Basil is a long-standing scent for Mrs. Meyers Clean Day,
while Honeysuckle is new. The latter, which had been a seasonal scent,
is now part of the permanent rotation.
usage—however in either case the odor character may be appro-
priate for the product.”
But on the other hand, Costa said that while having a fresh
aldehydic floral in a laundry detergent may connote fresh and
clean, that same fragrance in a kitchen spray may“seem far too
perfume-y and not exactly appropriate…The relevance of fra-
grance characters in the context of use is very important.”
New and Nose-worthy
Still, companies are pushing those boundaries.
“In 2012 we saw robust consumer demand for increasingly
sophisticated, longer lasting and highly diffusive fragrances in
nearly every category from household cleaners to laundry to air
care. It used to be that everyone wanted traditional scents, but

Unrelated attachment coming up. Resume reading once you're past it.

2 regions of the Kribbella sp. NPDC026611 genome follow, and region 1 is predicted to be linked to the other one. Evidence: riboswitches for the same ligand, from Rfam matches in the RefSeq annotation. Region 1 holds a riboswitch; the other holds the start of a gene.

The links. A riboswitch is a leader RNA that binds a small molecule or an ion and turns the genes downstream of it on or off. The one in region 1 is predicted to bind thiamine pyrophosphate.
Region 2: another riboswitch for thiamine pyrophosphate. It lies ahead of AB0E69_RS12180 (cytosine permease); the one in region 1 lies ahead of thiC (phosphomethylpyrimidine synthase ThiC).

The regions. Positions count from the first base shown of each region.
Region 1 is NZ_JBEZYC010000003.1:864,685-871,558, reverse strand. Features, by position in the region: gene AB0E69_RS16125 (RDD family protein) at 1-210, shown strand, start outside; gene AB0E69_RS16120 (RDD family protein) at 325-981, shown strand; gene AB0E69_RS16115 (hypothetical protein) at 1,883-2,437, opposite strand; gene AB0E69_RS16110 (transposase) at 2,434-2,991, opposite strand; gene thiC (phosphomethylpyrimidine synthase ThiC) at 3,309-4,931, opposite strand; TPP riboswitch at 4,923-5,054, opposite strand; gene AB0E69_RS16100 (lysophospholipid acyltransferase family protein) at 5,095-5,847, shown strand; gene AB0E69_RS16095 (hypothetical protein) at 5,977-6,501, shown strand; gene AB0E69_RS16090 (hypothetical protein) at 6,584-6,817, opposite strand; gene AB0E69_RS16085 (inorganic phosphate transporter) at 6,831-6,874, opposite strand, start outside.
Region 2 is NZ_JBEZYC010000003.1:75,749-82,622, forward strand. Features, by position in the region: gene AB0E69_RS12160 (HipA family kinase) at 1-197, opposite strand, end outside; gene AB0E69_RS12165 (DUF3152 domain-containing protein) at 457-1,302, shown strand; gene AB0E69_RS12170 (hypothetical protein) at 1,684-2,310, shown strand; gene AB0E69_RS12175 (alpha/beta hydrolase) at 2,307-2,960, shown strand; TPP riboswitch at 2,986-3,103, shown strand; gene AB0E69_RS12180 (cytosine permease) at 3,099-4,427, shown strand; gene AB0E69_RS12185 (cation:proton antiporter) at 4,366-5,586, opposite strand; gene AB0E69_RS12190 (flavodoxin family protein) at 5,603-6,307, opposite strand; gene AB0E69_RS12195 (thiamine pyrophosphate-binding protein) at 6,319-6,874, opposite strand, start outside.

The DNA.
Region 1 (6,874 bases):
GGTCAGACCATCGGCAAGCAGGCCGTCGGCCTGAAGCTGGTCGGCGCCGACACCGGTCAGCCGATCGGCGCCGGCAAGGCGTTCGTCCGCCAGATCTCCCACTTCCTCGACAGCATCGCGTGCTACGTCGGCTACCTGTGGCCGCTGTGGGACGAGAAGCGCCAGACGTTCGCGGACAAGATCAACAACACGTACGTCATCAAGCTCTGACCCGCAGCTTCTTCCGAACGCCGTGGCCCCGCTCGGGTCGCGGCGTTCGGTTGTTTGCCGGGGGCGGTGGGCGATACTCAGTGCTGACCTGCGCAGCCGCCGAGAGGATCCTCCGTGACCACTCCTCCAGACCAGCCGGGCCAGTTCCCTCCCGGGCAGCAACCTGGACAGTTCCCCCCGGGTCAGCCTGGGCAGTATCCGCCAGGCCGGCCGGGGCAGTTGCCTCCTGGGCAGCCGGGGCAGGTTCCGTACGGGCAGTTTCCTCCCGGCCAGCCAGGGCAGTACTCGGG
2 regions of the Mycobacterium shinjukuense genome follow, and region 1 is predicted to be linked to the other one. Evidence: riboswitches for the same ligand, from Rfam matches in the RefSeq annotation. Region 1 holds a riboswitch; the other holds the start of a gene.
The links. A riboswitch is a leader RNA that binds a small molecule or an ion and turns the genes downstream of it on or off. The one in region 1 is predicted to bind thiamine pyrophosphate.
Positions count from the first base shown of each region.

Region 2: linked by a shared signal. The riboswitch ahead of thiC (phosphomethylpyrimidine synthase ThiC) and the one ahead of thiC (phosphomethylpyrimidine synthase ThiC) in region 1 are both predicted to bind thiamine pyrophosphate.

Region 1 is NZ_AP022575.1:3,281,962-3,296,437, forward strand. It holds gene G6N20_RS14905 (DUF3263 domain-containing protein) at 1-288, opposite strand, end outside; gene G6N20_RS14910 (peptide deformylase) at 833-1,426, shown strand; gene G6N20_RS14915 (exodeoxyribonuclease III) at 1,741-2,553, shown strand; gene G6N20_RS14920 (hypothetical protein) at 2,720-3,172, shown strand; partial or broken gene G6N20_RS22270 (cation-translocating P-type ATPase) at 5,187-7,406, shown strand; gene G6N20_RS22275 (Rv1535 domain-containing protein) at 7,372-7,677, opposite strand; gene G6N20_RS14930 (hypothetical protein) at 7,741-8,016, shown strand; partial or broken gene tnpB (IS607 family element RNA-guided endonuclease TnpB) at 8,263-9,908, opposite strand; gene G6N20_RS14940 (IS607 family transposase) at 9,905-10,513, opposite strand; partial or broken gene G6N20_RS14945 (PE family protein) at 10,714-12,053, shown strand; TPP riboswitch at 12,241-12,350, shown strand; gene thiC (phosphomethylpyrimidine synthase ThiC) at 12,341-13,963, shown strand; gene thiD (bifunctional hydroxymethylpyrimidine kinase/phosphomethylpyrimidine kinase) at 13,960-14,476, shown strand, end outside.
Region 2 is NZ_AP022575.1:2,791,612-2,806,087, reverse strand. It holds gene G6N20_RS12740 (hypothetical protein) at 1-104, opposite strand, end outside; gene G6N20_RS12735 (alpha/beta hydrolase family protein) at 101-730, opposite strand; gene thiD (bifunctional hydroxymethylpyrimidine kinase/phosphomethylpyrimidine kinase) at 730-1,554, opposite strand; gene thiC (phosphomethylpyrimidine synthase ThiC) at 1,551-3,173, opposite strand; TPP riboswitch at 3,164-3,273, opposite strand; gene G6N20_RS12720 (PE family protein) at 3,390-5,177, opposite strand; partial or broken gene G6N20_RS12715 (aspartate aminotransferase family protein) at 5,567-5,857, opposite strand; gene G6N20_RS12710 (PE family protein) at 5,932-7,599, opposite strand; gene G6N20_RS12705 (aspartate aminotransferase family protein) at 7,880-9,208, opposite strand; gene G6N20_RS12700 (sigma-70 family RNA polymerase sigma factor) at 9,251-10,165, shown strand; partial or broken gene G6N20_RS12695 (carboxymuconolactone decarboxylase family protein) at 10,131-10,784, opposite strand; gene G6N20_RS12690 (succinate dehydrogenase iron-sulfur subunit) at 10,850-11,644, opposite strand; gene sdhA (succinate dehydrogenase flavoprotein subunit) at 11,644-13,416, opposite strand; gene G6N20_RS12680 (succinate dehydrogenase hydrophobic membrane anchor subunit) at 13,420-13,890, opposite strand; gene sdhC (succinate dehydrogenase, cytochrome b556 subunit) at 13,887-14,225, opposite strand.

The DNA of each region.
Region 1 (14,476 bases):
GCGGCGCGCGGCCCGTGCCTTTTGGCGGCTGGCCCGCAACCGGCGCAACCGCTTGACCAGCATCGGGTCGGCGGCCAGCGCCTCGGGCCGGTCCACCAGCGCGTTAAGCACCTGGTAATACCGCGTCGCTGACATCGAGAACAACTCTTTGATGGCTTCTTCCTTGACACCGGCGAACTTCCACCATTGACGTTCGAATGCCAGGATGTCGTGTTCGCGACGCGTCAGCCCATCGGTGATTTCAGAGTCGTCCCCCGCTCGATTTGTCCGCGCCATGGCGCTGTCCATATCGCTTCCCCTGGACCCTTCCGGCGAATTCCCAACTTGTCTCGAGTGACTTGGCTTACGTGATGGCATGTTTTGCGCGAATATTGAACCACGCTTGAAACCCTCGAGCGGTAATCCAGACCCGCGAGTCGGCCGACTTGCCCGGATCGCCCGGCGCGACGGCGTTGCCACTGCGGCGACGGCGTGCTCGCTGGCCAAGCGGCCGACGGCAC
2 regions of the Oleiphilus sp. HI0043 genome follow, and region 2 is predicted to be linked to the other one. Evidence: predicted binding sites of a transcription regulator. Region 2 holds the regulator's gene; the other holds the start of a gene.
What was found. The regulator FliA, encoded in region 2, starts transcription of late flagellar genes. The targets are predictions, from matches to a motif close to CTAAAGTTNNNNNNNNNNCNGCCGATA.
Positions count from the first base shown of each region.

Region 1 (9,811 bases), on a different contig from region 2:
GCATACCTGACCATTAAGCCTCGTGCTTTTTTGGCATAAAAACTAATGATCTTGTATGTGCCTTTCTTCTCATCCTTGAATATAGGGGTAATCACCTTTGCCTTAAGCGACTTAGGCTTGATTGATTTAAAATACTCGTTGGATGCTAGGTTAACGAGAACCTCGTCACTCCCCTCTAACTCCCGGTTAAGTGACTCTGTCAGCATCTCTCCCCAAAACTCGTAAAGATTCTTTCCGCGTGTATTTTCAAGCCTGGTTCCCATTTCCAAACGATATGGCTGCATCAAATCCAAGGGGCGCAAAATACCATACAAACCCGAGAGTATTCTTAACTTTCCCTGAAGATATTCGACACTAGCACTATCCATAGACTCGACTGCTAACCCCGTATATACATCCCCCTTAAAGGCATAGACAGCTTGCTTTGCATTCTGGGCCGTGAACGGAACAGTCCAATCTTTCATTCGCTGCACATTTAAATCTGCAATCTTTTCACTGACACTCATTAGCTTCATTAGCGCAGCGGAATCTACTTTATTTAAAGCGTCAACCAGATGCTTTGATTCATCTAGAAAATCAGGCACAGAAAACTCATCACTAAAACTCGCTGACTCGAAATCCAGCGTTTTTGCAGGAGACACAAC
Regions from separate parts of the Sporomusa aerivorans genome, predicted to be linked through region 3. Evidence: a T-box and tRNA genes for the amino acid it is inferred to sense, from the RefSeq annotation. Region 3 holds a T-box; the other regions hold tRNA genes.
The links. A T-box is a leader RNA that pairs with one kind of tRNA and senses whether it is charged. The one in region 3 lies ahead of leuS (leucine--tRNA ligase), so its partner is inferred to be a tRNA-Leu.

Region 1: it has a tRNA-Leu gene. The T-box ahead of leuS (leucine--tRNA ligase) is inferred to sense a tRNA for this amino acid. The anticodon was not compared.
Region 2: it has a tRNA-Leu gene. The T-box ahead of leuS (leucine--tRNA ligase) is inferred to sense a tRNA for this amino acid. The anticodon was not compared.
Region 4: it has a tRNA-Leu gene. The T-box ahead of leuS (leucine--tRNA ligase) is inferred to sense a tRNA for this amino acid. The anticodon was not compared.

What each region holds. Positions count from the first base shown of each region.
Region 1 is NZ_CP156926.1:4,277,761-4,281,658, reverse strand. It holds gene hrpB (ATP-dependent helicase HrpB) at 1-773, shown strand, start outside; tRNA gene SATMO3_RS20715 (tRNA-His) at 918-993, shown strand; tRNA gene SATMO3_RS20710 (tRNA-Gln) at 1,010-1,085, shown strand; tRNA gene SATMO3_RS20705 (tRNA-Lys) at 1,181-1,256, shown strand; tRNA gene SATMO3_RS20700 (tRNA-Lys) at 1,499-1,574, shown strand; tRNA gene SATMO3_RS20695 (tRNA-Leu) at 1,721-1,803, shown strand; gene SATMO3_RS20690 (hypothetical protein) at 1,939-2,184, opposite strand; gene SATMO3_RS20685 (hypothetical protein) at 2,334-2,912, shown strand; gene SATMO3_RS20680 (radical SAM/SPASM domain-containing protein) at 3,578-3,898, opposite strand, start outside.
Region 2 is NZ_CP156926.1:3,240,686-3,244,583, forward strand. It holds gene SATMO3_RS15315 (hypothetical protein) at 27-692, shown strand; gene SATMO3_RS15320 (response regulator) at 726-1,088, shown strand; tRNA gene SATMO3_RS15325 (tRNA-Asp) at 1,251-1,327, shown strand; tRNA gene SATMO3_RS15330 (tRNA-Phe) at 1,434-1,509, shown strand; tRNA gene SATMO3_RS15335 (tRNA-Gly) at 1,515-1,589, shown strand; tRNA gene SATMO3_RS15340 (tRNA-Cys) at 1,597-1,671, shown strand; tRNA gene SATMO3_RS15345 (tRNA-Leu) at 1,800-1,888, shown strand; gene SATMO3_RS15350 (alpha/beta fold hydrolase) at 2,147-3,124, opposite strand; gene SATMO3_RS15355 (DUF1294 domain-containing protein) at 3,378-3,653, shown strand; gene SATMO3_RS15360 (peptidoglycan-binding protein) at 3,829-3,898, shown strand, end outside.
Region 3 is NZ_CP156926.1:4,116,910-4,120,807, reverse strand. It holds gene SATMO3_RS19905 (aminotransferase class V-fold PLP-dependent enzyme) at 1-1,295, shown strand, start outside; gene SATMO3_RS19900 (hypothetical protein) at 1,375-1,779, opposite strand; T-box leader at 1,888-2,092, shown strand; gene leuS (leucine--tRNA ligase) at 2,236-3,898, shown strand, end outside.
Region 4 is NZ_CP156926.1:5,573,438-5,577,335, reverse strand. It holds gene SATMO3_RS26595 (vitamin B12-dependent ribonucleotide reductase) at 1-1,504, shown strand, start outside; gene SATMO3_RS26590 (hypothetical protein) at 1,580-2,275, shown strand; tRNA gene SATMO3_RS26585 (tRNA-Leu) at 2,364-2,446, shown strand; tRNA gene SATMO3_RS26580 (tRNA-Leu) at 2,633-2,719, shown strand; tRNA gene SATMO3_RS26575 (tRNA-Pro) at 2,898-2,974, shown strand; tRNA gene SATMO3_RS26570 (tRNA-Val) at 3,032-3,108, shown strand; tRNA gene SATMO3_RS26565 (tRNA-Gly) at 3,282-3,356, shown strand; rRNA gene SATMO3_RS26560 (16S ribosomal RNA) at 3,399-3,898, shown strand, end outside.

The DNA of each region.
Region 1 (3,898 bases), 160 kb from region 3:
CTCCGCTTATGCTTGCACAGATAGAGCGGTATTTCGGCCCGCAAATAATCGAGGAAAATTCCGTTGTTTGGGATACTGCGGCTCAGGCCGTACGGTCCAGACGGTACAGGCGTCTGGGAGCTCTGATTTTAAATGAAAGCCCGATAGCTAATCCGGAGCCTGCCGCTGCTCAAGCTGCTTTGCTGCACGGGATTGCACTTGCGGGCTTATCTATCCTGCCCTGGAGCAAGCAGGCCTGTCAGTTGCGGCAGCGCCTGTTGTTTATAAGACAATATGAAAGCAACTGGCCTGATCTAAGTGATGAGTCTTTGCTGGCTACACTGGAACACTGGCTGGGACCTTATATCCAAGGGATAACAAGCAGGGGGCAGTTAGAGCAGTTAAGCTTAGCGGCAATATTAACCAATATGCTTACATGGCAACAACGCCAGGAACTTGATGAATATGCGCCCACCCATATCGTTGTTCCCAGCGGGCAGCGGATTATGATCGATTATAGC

now consumers want a whole experience when they’re doing
their laundry or washing their floors,” said Joe Lattarulo, senior
vice president of sales and marketing at Robertet, Oakland, NJ.
“Companies that are trend setters are the ones who take a
risk for their customers to try something new,”noted Jeena James,
marketing coordinator at Bell Fragrances.
For example, Method’s seasonal collection for Holiday 2012
featured gourmand-inspired scents like gingerbread and sugared
mint, and the company included the latter in its dish soap.
Method’s been “serious about cleaning, but irreverent in its
approach to positioning, product names and brand voice,” said
Lattarulo.“It allows the customer to enjoy himself, not only from
a olfactory standpoint, but also from an eco-friendly approach.
It demonstrates that cleaning can be fun, and not such a bore.”
Selena Wagstaff, marketing manager with UK-based CPL
Aromas, pointed to new Fresh Infusions from Palmolive as an-
other example of the growing sophistication in the mass market
household care category.